Android phone makers allegedly lied about missed security patches
Some major phone makers appear to have missed important security updates from Google
Some of the largest Android smartphone makers are thought to be misleading users about important security updates, according to a report from Wired.
The claim comes from technology analyst firm Security Research Labs, which has reason to believe that Android manufacturers are telling lies about security patches.
Over the past few years, Android manufacturers have built up a reputation of being slow to issue important software updates. Statistics released by Google in February claim that just 1.1 per cent of Android devices are working on the latest Android version.
Clearly, that is a problem in itself. However, SRL researchers Karsten Nohl and Jakob Lell believe that several manufacturers are informing users that their devices have been updated, when they are actually missing important patches pushed out by Google.
The technologists spent two years analysing a range of Android devices, considering if the manufacturer had installed promised updates. Overall, they identified a so-called "patch gap".
In total, Nohl and Lell analysed the firmware of 1,200 phones developed by companies such as Samsung, Google, HTC, Motorola and ZTE.
Based on these findings, the researchers claim that even the biggest Android manufacturers are making misleading promises about security updates.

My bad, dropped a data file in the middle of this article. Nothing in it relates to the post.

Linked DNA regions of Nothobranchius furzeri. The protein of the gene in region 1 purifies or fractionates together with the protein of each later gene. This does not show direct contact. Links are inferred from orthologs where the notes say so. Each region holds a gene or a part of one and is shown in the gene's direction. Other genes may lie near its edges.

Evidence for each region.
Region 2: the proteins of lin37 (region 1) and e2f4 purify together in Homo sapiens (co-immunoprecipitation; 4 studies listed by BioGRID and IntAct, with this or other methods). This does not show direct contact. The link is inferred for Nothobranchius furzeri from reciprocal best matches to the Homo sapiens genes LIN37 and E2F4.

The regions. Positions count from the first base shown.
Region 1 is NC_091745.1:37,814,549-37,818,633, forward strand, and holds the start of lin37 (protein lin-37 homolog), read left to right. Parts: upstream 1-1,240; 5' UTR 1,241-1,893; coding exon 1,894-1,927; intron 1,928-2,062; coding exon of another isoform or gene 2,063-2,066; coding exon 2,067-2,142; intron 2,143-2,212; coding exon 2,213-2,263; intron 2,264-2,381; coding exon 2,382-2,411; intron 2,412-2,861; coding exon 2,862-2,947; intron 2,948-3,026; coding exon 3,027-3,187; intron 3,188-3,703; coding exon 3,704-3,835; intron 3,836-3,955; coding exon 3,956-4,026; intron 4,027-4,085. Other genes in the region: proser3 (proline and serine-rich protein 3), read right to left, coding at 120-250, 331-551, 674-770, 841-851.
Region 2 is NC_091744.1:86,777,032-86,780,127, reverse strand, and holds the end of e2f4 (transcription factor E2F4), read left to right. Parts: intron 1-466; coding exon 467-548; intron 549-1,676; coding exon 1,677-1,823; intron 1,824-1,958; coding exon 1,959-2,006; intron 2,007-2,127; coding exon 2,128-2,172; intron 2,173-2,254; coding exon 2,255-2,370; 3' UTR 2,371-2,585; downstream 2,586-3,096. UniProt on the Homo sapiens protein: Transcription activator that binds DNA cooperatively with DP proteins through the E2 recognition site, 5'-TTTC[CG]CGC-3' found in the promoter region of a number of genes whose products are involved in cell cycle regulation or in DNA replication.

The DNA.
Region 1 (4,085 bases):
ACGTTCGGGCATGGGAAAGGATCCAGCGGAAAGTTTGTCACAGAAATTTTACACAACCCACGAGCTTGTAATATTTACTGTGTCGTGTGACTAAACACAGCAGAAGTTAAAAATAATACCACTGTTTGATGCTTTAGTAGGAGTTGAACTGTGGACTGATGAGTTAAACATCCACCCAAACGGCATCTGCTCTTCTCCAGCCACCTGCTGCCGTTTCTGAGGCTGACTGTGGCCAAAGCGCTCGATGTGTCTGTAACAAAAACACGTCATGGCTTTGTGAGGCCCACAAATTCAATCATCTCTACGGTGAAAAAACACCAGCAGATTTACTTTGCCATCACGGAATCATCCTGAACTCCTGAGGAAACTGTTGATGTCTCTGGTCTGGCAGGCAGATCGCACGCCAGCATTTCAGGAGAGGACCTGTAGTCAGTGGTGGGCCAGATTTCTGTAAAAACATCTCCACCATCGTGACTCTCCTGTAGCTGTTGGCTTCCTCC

Unfortunately, they did not explain whether or not these missed updates are intentional. But the worrying thing is that users may not actually be protected like manufacturers make out.
It is worth noting, though, that some manufacturers are apparently better at releasing updates than others. The research shows that Samsung and Sony only missed a few patches over a two-year period.
However, handsets from less known manufacturers like ZTE and TCL have a worse track record at pushing out security patches.
To coincide with the release of the report, SRL has launched an app called SnoopPitch, which it says helps Android users find out if their handsets are neglecting security.
In a statement given to The Verge, Google thanked Karsten Nohl and Jakob Kell "for their continued efforts to reinforce the security of the Android ecosystem".
The firm said: "We're working with them to improve their detection mechanisms to account for situations where a device uses an alternate security update instead of the Google suggested security update.
"Security updates are one of many layers used to protect Android devices and users. Built-in platform protections, such as application sandboxing, and security services, such as Google Play Protect, are just as important.
"These layers of securitycombined with the tremendous diversity of the Android ecosystemcontribute to the researchers' conclusions that remote exploitation of Android devices remains challenging."